Here’s what I love about SWEETNESS #9: introducing me to Stephan Eirik Clark. His storytelling has a special flavor (sorry about that pun) that is fascinating and stands on its own. As the story progressed over decades of time, I felt the characters change. I wasn’t just a witness, but I could sympathize and feel. As a reader, I was involved with the characters making realistic connections along the way, especially true with protagonist David Leveraux.
The scariest story is that which mirrors reality. Clark often had me researching sweeteners and flavorings, including scanning through congressional reports. The best type of writing spawns action. And yes, while some readers may find certain final elements “preachy”, the narrative serves as a springboard for conversation. I think this is great.
The writing was so realistic that the final footnote convinced me to Tweet to the author asking for more information. And I do want to know more.
This is an interesting fictional work that goes well with non-fictional works like FAST FOOD NATION. The story element of SWEETNESS #9 offers several interesting facets: from personal and business details to the more global historic aspects. There’s liberty taken to enhance (again, sorry for the pun) the actual, real-life details, but it makes the pages flip all the faster.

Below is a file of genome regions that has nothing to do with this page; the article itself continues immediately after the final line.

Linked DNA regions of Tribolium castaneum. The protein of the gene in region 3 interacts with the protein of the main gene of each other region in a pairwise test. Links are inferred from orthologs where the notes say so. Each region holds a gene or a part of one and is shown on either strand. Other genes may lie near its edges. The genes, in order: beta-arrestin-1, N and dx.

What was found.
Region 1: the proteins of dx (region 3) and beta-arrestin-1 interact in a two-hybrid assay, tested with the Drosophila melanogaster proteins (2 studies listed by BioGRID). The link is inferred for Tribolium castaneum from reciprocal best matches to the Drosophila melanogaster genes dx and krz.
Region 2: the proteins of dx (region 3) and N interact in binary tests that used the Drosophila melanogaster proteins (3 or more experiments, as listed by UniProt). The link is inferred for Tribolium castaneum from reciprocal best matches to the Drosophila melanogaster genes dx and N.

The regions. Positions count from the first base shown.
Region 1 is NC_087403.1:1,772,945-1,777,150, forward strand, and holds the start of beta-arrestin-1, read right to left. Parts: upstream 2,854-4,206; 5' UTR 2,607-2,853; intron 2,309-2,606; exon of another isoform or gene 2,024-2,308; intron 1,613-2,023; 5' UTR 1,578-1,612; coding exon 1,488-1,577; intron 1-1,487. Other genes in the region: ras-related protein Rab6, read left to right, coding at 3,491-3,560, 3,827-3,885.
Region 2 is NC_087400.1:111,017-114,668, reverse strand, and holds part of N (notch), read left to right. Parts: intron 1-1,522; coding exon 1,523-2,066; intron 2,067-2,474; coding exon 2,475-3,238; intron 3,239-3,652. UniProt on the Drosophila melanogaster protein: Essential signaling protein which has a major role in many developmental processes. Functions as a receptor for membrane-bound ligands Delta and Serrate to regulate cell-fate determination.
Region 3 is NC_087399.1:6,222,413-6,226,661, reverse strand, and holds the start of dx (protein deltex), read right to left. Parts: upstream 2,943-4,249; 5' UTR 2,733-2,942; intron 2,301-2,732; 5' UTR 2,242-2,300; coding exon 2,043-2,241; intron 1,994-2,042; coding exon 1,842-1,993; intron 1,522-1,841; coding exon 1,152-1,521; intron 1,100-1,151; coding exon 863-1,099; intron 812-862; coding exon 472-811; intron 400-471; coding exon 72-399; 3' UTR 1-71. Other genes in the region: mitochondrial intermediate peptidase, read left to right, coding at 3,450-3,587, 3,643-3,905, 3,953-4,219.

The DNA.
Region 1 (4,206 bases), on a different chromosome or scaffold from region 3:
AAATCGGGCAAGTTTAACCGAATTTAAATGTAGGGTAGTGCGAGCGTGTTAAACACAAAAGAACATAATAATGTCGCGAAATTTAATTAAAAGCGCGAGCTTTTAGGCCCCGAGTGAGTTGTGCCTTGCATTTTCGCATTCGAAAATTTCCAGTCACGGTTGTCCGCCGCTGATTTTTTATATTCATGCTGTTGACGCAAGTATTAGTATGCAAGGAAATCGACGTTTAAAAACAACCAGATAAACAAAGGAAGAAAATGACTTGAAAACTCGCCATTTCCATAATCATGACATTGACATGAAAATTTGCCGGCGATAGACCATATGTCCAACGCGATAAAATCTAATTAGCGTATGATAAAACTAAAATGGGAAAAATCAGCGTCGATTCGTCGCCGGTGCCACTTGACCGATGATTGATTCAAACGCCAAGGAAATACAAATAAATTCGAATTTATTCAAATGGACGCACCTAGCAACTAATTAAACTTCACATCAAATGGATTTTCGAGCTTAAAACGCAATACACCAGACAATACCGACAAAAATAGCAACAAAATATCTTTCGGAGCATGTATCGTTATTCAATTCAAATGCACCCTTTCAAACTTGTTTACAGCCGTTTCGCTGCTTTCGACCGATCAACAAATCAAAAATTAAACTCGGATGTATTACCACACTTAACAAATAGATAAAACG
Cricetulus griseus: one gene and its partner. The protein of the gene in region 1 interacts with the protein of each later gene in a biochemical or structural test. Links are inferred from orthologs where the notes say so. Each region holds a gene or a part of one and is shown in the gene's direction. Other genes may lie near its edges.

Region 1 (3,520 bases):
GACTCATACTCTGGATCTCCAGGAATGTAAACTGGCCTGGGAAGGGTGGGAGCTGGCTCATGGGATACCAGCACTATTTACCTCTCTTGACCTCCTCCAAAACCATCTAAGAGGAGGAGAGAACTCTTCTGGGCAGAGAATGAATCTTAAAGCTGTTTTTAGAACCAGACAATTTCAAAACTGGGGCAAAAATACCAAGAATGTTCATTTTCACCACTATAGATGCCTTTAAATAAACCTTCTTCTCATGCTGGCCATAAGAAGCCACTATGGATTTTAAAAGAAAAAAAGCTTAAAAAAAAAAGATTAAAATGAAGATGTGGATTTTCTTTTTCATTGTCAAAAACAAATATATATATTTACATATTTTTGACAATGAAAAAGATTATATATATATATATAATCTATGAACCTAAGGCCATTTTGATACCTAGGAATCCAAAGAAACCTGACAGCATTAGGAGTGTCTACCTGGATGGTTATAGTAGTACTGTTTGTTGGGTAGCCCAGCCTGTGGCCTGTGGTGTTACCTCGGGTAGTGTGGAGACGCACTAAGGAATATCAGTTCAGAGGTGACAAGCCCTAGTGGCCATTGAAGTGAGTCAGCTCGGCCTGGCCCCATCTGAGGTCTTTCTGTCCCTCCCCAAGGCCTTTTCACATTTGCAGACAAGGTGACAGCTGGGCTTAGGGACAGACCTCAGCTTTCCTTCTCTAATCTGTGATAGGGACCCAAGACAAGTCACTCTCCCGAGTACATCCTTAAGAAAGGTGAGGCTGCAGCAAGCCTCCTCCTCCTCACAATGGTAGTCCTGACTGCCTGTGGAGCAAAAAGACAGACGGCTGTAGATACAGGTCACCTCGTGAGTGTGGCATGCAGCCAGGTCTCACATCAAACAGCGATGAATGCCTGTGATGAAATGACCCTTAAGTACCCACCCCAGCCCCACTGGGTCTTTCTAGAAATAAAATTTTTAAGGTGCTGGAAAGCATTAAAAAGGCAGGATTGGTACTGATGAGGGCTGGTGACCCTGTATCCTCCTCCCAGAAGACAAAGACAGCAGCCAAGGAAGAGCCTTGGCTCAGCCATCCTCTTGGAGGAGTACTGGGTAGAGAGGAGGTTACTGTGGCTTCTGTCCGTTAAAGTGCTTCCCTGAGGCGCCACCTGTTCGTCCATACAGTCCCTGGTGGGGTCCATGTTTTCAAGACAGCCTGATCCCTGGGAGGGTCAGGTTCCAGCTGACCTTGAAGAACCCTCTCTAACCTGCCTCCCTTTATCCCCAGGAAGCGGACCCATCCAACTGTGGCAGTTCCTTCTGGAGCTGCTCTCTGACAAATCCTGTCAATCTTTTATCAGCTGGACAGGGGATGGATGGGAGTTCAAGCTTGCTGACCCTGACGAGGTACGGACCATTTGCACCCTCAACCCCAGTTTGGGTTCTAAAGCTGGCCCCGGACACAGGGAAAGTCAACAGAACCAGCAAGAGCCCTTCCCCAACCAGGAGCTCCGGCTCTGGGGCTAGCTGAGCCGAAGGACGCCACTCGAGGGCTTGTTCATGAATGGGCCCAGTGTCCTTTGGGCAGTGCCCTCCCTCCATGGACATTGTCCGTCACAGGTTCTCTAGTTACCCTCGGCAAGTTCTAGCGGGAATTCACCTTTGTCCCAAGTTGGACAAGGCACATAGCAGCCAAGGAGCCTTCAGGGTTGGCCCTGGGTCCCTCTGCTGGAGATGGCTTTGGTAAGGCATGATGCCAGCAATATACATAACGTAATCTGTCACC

For a more blow-by-blow account that I felt nailed the particulars without spoiling the surprises, here’s a review I found helpful on Goodreads by C.Purtill: https://www.goodreads.com/review/show/1005529589?book_show_action=true&page=1
I enjoyed all the author’s included elements, both miniscule and widespread. It all served to make an excellent reading package. Yes, some of the diet structures may skirt the boundaries of comfort, but that’s part of why I read: to question and to learn. Overall, this is a great book and is something that has whetted my appetite (sorry, last pun…maybe) for more.
Thanks Little, Brown for providing this electronically for my review.